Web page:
However, the LCRA board recommended changes in the agreement which are subject to approval by Texiand’s board of directors. Those changes include the rate structure of LCRA sales to HL&P. the transition period in which Texland shifts from LCRA, LCRA’s option to purchase future surplus power from Texland. and terms of the settlement approval by the wholesale customers.
We’re now studying those changes, and their effect on us," said Bill Cunningham. Texland public relations director. “We had an agreement with management with the usual give-and-take, and now we have to consider how these changes affect that give-and-take.”
Cunningham said the first three changes concern Texland. and its ow ners, Pedernales and Bluebonnet Electric Cooperatives, the most, lf Texiand’s board of directors approval the recommended changes, the settlement agreement must then be approved by a majority of LC’RA’s wholesale customers other than
See LCRA. Page 16On trial
PRESCOTT, Wash. < AP I The Big Bad Wolf was guilty of property destruction as charged. Gretel was cleared of murder in the killing of the old witch, but it took four polls of the jury to ac quit her.
Teacher Bill Wolford uses fairy tale characters who are good, biol or just everyday citizens to show his class of about a dozen second-graders at Prescott Elementary School how the American judicial system works. He said it also trains them to think on their feet.
The students, ages 7 and 8, play defendants such as the smirking wolf who blew dow n the Three Little Pigs’ houses, or the frightened Gretel, who shoved the witch into the oven and banged the door shut.
Students also play witnesses, lawyers and jurors.
Second graders convict wolf, acquit Gretel in mock courtroom
“Their reading, comprehension and listening have developed because they have to think,’’ Wolford said Thursday. "I generally sit down with the students and let them throw out ideas."
Wolford said he sets aside 45 minutes each Friday for the discussions and fairy tale trials for his pupils in this southeast W ashington community Angela Gessel, 8, appropriately defiant as the Big Bad Wolf, was grilled about whether she huffed and puffed and blew clow ii one little pig’s straw house.
"Just as I was beginning to talk to the little pig, a strong w ind came up and blew the house down," she claimed The jury didn’t buy that story and convicted her.
In the case of Gretel vs. The Second Grade, the jury had a tougher time. Gretel baked the witch to death, that’s clear; but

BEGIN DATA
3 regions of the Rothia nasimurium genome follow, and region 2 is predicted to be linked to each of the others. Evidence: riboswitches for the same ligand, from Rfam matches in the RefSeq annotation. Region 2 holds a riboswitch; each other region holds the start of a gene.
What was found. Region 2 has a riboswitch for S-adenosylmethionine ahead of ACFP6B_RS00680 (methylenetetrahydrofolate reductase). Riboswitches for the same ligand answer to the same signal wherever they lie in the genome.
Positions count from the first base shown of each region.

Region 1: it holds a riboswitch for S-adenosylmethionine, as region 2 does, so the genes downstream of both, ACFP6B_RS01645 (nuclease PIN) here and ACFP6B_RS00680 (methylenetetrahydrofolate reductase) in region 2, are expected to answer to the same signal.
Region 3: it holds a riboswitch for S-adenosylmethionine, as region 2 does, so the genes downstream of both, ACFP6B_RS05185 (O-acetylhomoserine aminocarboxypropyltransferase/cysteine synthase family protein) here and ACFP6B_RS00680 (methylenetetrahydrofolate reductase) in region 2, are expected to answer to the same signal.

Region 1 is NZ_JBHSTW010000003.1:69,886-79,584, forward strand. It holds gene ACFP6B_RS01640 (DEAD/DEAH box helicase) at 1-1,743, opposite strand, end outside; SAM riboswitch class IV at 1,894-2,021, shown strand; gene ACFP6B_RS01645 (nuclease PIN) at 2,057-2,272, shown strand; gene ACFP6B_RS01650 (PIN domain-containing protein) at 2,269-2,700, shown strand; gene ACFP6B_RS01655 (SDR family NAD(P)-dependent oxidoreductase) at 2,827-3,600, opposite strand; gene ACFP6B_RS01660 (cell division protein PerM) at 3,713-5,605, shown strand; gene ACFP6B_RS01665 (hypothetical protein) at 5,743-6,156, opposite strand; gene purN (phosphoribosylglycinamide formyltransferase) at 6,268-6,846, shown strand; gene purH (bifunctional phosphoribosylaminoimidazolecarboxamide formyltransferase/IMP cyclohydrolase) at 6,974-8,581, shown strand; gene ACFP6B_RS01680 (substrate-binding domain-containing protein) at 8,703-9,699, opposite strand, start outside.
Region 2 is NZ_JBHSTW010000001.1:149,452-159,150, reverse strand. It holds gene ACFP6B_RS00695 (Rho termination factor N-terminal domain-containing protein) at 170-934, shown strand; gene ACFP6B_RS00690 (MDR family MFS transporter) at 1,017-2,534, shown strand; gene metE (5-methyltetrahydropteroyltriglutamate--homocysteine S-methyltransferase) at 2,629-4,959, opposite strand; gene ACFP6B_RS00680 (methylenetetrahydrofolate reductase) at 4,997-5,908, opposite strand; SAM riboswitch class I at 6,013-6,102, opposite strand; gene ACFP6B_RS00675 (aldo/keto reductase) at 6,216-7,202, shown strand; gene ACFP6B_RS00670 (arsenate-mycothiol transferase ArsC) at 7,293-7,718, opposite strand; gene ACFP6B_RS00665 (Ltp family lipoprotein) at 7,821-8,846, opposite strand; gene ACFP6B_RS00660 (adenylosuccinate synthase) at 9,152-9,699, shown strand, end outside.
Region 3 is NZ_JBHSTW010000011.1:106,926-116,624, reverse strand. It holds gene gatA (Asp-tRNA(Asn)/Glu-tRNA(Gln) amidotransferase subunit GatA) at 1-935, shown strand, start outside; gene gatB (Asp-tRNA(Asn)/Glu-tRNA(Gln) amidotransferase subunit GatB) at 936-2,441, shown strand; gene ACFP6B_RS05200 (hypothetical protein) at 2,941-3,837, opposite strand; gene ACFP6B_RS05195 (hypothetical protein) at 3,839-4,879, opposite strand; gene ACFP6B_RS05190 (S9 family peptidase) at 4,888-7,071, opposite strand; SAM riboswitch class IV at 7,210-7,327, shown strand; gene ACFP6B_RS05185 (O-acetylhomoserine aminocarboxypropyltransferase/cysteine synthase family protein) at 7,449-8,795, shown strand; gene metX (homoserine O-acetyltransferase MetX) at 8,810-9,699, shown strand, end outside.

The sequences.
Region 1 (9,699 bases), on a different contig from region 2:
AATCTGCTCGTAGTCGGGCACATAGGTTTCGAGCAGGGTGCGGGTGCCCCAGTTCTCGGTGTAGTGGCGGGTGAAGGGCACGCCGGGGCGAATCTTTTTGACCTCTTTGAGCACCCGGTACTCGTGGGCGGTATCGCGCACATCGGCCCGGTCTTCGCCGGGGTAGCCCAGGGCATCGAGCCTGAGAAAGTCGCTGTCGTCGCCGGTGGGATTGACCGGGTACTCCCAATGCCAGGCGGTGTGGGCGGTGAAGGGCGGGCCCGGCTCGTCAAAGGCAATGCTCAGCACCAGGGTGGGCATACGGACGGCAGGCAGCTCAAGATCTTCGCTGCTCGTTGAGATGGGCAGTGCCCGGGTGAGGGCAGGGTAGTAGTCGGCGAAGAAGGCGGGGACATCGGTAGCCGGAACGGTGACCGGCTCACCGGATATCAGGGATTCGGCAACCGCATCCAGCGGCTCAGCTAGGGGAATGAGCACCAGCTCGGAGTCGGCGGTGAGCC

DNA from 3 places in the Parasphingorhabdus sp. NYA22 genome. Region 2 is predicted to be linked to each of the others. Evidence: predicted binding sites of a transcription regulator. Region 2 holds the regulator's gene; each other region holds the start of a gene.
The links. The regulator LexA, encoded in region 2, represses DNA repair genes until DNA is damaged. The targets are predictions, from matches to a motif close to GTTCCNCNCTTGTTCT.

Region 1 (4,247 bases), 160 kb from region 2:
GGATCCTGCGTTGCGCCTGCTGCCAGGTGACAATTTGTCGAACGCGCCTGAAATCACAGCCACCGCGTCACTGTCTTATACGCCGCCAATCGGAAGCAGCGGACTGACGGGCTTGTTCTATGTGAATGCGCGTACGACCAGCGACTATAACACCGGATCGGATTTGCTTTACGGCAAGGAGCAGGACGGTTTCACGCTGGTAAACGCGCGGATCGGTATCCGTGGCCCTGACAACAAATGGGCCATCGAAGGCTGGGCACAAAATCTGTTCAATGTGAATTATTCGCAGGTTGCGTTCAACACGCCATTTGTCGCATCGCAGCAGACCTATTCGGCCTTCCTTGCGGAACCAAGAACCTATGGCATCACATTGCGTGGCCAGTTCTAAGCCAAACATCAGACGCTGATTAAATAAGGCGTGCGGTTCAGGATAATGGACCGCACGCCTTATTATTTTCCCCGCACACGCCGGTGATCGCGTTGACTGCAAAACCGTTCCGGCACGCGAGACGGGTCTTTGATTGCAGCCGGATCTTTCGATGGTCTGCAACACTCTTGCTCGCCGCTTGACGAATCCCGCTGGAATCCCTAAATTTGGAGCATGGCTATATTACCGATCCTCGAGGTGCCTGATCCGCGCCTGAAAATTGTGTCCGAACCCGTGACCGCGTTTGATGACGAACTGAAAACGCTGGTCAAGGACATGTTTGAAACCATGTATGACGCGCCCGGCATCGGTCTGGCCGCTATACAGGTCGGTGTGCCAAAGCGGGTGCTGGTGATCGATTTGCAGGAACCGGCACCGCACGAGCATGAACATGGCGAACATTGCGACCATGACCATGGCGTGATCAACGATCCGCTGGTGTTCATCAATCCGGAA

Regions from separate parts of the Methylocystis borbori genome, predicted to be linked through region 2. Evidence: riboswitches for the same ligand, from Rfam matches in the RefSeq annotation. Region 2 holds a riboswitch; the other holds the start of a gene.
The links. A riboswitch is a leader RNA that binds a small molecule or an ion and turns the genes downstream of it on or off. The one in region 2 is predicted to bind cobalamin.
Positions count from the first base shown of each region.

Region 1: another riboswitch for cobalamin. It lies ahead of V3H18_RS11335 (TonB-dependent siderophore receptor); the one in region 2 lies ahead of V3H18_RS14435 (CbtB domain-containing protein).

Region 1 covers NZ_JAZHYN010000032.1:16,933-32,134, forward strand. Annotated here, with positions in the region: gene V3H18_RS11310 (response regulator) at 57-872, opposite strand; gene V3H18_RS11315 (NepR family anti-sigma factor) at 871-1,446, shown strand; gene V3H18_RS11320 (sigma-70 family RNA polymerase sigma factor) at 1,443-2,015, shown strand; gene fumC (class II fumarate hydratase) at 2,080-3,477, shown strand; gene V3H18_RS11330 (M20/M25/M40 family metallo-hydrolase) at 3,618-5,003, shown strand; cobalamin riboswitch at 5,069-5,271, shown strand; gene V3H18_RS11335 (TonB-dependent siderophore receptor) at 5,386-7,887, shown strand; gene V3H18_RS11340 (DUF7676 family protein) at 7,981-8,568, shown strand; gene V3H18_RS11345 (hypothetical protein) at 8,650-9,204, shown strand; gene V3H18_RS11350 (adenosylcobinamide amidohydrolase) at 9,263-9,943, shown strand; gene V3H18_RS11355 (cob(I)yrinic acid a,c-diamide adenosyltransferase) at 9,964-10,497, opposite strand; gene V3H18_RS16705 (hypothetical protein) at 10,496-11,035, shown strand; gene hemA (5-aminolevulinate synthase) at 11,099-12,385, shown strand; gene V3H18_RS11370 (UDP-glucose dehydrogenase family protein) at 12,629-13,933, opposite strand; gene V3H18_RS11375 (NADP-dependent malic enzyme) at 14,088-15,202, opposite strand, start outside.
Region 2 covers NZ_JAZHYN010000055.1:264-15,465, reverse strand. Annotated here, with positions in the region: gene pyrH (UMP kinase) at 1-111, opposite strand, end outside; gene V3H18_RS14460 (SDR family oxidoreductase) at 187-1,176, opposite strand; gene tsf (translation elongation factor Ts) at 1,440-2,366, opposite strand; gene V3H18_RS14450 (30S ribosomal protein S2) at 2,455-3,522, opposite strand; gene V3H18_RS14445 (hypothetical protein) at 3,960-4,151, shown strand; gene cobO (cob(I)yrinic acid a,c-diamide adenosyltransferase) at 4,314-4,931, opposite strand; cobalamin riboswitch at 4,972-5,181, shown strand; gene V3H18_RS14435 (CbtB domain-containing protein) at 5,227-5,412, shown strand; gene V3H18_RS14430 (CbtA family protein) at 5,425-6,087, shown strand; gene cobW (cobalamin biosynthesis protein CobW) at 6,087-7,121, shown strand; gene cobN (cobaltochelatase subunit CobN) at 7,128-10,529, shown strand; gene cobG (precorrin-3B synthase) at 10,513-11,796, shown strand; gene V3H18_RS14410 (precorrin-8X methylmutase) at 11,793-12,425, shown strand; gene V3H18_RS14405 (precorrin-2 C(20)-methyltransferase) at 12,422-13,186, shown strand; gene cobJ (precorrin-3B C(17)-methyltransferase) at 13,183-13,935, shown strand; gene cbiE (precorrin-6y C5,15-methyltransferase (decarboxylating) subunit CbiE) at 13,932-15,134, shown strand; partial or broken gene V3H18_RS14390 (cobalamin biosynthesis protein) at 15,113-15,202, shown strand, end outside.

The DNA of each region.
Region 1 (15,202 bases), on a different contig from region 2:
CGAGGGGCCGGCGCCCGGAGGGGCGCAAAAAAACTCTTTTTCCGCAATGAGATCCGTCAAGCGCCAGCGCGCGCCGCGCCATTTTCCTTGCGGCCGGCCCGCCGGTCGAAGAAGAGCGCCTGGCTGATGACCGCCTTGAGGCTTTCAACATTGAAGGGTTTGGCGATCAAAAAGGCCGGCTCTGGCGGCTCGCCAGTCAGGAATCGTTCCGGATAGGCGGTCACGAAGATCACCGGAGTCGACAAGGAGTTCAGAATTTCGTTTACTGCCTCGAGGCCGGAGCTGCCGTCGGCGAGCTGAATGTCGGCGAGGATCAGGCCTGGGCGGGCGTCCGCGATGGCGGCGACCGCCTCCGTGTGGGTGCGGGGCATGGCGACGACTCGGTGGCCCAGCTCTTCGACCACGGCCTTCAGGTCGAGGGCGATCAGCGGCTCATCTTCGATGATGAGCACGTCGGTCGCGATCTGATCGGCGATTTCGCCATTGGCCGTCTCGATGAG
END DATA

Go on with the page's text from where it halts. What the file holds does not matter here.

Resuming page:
w as it murder or justified homicide?
Jurors finally acquitted Gretel because of testimony by a w oodcutter w no said that after the witch died, all her belongings vanished The woodcutter added, however, that the witch always fed him cookies and seemed nice enough.
Since the witch tried to roast Hansel and Gretel, she had to bt* a bad witch, not a good one. Gretel, the jury concluded, did w hat needed doing.
When students recently discussed "Jack and the Beanstalk.” they questioned whether Jack had the right to run off w ith the giant’s golden horn.
"I read the story and then asked them if there was anything wrong with it,” Wolford said. "They agreed Jack was stealing and that wasn't right."
Dredging time, funds extended
By DEBBIE DeLOACH Staff writer
"Today's not the last day," was the word from Parks Director Court Thieleman, about on-going dredging relief for I anda lake channels.
“In view of the accomplishments and the unknowns we ran into, I’ve been told to keep the crane here and finish the project as originally set up,” the parks director said. "It’s with the city manager’s authorization, and he’s the boss."
H&H Crane Co. arrived Jan 17, and was set to pull out of I anda Park at the end of the working day today. "Now it looks as though the crane’ll stay until next Wednesday,” Thieleman said.
That development comes, even though
the project has virtually run dry of funds The project had been allocated $20,(HK) on separate occasions, and the additional dredging will run in the neighborhood of another $6-8.000. "All I know is the money will be made available to pay for the additional crane time,” Thieleman said.
The added time to the dredging project isn’t the only accommodating change, though. Utilities Manager Bob Sohn said Friday, "We still have some work to do on the hydroelectric unit, with all the rust and corrosion. So we won t be opening the gates Saturday morning, as previously announced.
"We’ll be reading our progress on a daily basis, but it looks like now the earliest we’ll raise the level back up would be Tuesday evening, and the latest would
The progress of the dredging project so far includes the mid-section and the wading area of the channel between the park area and the peninsula with the circular drive. The crane moved to the mouth of the lake around I p.m. Thursday, will reach out about IOO feet into the lake, then move onto the gazebo area, and try to reach out as far as possible there, too.
“We removed about 3,375 cubic yards of silt so far,” Thieleman said. “The first two days the crane’s in an area, it averages about 65-70 truck loads a day. Then the number of loads drop off to between 30-40, because the amount of mud decreases.”
Thieleman estimated the dredging efforts so far had deepened die channel between 4-5 feet.
t tiger Staff photo by C/ndy Rn ' in)so/,
Buck Owens once sang that he had a "tiger by the tail.'' Four year old Gloria Luna seems to be having better luck with her stuffed tiger, which she s riding at her Mill Street house.